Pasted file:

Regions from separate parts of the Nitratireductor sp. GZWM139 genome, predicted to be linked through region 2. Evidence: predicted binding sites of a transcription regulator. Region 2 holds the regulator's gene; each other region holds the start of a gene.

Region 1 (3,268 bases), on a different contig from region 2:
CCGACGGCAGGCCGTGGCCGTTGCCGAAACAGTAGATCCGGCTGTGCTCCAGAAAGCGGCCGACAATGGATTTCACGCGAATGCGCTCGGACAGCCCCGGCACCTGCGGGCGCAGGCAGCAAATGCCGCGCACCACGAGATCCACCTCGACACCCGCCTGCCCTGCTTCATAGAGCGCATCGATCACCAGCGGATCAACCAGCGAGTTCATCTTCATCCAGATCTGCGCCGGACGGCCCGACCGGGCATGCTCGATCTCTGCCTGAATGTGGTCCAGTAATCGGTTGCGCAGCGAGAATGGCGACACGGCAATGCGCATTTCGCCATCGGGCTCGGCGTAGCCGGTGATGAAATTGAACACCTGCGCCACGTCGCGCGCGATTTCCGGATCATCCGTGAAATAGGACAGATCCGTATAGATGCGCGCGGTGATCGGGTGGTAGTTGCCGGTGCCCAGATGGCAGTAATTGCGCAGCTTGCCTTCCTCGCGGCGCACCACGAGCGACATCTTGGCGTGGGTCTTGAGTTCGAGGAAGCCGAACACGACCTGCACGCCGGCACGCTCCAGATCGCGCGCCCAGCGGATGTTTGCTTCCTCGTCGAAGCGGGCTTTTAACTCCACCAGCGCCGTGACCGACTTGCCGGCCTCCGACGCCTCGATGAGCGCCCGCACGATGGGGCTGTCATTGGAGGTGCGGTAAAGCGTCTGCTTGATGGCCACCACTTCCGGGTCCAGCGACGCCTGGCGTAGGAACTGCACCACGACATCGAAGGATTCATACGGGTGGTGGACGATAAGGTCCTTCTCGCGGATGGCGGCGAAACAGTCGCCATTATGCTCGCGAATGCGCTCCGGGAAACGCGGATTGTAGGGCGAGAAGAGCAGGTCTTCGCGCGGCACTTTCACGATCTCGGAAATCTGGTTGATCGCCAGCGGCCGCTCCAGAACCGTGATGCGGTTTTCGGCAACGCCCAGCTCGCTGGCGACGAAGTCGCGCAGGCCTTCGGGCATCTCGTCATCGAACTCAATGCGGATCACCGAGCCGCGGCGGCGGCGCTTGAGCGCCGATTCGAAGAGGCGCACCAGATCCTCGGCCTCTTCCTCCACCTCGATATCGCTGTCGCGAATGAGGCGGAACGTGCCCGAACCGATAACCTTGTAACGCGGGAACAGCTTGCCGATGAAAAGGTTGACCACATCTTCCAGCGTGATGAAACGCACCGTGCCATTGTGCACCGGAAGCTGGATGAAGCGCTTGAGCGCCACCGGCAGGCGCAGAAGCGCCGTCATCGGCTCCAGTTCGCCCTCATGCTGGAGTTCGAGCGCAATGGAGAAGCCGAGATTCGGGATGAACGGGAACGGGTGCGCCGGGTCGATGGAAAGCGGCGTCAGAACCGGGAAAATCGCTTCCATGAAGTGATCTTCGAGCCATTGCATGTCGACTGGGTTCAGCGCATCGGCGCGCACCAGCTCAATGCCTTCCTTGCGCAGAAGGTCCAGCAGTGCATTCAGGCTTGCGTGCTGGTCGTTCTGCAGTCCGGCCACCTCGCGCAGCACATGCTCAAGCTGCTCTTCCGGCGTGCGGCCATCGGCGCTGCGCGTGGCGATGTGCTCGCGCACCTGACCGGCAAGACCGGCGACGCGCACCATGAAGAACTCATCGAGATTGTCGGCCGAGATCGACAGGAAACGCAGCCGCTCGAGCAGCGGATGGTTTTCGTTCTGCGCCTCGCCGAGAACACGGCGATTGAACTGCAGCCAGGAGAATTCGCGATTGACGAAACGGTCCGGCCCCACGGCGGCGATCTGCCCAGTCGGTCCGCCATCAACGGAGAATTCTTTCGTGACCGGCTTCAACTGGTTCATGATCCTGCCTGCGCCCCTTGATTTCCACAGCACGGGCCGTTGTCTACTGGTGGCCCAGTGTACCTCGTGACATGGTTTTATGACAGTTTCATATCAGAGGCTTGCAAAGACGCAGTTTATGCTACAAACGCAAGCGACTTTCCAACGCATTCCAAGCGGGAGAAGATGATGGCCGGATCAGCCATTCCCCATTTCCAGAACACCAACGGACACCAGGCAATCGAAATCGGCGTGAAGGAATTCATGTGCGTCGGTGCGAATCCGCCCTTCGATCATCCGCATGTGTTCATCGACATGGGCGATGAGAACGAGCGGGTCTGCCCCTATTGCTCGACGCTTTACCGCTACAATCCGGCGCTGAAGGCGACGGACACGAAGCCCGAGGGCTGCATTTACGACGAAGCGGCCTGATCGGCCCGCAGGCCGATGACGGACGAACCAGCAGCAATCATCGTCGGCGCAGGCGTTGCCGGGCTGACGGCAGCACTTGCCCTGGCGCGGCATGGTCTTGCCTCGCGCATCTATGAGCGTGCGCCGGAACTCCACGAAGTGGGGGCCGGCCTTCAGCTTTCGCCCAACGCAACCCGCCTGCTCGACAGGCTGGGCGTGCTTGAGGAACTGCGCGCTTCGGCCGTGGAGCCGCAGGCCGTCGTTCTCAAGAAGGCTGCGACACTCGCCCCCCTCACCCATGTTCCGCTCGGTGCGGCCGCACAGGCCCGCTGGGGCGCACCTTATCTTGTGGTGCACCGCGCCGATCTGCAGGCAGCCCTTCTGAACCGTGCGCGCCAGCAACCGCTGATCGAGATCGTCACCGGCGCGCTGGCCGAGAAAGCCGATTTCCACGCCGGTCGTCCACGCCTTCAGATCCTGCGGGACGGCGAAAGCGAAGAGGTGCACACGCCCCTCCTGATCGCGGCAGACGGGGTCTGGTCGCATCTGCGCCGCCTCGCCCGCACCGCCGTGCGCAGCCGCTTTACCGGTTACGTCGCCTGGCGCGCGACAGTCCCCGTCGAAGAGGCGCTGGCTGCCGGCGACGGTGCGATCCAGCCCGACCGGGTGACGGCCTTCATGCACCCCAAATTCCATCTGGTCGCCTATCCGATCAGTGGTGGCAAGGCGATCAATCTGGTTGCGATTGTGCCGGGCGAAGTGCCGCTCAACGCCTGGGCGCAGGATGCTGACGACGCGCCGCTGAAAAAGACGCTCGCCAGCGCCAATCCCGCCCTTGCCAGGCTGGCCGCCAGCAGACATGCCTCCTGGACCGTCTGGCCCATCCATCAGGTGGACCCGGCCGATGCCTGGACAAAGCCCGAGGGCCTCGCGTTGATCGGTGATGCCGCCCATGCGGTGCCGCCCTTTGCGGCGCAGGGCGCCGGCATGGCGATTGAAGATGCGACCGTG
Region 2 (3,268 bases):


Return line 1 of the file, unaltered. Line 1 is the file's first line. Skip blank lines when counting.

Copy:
Regions from separate parts of the Nitratireductor sp. GZWM139 genome, predicted to be linked through region 2. Evidence: predicted binding sites of a transcription regulator. Region 2 holds the regulator's gene; each other region holds the start of a gene.